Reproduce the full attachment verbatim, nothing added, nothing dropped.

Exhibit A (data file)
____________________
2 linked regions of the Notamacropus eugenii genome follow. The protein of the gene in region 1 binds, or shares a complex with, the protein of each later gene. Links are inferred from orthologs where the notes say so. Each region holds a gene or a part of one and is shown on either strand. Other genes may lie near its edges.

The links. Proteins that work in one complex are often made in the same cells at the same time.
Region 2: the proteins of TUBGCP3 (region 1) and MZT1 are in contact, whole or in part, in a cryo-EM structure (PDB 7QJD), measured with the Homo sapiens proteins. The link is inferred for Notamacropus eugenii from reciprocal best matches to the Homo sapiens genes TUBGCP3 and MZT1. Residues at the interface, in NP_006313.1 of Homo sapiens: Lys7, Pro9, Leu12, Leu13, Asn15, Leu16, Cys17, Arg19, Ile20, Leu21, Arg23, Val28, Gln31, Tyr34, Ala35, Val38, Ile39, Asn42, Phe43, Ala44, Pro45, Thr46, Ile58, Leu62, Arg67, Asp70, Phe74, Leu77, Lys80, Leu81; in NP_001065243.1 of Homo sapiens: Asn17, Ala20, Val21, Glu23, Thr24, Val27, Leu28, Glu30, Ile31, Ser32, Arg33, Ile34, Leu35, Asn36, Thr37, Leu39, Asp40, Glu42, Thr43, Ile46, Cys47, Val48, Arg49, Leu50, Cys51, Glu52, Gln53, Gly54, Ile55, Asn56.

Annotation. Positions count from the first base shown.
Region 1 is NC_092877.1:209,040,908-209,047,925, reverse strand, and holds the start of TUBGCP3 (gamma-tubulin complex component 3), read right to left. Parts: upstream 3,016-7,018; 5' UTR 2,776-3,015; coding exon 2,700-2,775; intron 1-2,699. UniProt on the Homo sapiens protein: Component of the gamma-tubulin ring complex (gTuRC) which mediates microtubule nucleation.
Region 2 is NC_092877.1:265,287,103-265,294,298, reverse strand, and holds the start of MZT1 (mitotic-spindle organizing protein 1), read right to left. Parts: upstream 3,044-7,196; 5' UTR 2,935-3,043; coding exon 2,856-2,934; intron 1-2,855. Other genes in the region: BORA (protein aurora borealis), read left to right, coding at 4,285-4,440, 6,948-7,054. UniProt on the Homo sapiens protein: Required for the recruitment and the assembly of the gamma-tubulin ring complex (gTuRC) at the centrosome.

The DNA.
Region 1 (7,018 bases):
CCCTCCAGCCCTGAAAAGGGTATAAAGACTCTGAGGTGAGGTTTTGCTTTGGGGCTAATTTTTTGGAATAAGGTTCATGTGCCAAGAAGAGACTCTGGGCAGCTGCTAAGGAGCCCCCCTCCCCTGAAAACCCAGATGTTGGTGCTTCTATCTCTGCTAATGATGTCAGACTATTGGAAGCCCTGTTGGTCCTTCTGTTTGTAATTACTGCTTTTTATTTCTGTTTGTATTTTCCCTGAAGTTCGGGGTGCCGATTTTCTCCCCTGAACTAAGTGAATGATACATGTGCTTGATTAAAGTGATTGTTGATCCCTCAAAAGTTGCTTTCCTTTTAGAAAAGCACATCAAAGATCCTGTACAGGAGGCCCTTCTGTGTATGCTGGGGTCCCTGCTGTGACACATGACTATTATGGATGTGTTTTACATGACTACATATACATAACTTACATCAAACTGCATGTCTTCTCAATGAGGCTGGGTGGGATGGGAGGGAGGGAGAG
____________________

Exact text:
2 linked regions of the Notamacropus eugenii genome follow. The protein of the gene in region 1 binds, or shares a complex with, the protein of each later gene. Links are inferred from orthologs where the notes say so. Each region holds a gene or a part of one and is shown on either strand. Other genes may lie near its edges.

The links. Proteins that work in one complex are often made in the same cells at the same time.
Region 2: the proteins of TUBGCP3 (region 1) and MZT1 are in contact, whole or in part, in a cryo-EM structure (PDB 7QJD), measured with the Homo sapiens proteins. The link is inferred for Notamacropus eugenii from reciprocal best matches to the Homo sapiens genes TUBGCP3 and MZT1. Residues at the interface, in NP_006313.1 of Homo sapiens: Lys7, Pro9, Leu12, Leu13, Asn15, Leu16, Cys17, Arg19, Ile20, Leu21, Arg23, Val28, Gln31, Tyr34, Ala35, Val38, Ile39, Asn42, Phe43, Ala44, Pro45, Thr46, Ile58, Leu62, Arg67, Asp70, Phe74, Leu77, Lys80, Leu81; in NP_001065243.1 of Homo sapiens: Asn17, Ala20, Val21, Glu23, Thr24, Val27, Leu28, Glu30, Ile31, Ser32, Arg33, Ile34, Leu35, Asn36, Thr37, Leu39, Asp40, Glu42, Thr43, Ile46, Cys47, Val48, Arg49, Leu50, Cys51, Glu52, Gln53, Gly54, Ile55, Asn56.

Annotation. Positions count from the first base shown.
Region 1 is NC_092877.1:209,040,908-209,047,925, reverse strand, and holds the start of TUBGCP3 (gamma-tubulin complex component 3), read right to left. Parts: upstream 3,016-7,018; 5' UTR 2,776-3,015; coding exon 2,700-2,775; intron 1-2,699. UniProt on the Homo sapiens protein: Component of the gamma-tubulin ring complex (gTuRC) which mediates microtubule nucleation.
Region 2 is NC_092877.1:265,287,103-265,294,298, reverse strand, and holds the start of MZT1 (mitotic-spindle organizing protein 1), read right to left. Parts: upstream 3,044-7,196; 5' UTR 2,935-3,043; coding exon 2,856-2,934; intron 1-2,855. Other genes in the region: BORA (protein aurora borealis), read left to right, coding at 4,285-4,440, 6,948-7,054. UniProt on the Homo sapiens protein: Required for the recruitment and the assembly of the gamma-tubulin ring complex (gTuRC) at the centrosome.

The DNA.
Region 1 (7,018 bases):
CCCTCCAGCCCTGAAAAGGGTATAAAGACTCTGAGGTGAGGTTTTGCTTTGGGGCTAATTTTTTGGAATAAGGTTCATGTGCCAAGAAGAGACTCTGGGCAGCTGCTAAGGAGCCCCCCTCCCCTGAAAACCCAGATGTTGGTGCTTCTATCTCTGCTAATGATGTCAGACTATTGGAAGCCCTGTTGGTCCTTCTGTTTGTAATTACTGCTTTTTATTTCTGTTTGTATTTTCCCTGAAGTTCGGGGTGCCGATTTTCTCCCCTGAACTAAGTGAATGATACATGTGCTTGATTAAAGTGATTGTTGATCCCTCAAAAGTTGCTTTCCTTTTAGAAAAGCACATCAAAGATCCTGTACAGGAGGCCCTTCTGTGTATGCTGGGGTCCCTGCTGTGACACATGACTATTATGGATGTGTTTTACATGACTACATATACATAACTTACATCAAACTGCATGTCTTCTCAATGAGGCTGGGTGGGATGGGAGGGAGGGAGAG